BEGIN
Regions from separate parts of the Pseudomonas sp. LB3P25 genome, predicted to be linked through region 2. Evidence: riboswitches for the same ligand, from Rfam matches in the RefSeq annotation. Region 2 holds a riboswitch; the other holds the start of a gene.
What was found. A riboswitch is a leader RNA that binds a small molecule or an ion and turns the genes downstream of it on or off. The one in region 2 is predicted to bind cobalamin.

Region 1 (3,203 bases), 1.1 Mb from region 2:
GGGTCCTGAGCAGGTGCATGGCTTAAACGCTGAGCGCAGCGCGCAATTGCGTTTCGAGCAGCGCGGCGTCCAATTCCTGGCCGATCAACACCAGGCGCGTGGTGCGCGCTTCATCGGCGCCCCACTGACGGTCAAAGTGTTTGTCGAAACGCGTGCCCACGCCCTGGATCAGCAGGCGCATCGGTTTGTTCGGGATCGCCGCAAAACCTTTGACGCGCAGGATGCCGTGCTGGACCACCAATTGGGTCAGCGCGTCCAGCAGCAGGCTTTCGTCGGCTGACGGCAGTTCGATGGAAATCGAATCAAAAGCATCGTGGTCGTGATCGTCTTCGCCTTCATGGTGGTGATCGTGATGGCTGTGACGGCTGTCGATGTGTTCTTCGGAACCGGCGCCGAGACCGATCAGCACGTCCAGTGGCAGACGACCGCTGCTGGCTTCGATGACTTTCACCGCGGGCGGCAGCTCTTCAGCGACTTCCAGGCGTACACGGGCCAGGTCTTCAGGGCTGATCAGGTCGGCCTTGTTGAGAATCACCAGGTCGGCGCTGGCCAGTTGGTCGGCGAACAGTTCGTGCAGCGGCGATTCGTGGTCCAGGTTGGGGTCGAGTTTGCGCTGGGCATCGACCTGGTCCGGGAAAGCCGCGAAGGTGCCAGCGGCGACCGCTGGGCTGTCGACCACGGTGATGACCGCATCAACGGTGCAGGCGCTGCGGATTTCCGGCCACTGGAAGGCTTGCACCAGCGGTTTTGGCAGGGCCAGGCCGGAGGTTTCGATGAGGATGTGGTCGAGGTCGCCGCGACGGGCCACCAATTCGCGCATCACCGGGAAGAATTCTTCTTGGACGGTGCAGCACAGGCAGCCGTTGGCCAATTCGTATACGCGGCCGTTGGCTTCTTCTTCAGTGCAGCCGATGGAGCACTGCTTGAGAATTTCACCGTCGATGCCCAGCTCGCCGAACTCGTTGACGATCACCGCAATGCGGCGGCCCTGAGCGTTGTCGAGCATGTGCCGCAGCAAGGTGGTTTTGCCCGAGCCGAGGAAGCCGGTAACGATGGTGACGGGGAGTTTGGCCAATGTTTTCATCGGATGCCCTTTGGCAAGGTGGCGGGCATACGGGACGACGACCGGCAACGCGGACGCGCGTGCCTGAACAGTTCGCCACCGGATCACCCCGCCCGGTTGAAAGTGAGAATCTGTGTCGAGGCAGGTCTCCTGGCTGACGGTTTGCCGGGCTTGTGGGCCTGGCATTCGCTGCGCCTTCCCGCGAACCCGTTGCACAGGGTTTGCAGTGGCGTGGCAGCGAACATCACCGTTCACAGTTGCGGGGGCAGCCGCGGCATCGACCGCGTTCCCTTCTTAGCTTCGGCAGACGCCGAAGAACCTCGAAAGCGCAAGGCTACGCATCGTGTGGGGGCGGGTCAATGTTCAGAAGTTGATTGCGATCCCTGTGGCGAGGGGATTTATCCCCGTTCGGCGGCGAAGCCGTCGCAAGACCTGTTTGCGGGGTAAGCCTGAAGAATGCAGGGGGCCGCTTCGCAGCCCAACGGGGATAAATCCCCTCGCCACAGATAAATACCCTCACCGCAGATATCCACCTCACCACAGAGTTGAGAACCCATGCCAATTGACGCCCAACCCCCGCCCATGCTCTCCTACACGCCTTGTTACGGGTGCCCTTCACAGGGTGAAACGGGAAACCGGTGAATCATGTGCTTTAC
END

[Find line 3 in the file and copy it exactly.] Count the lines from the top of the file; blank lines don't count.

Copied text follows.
Region 1 (3,203 bases), 1.1 Mb from region 2: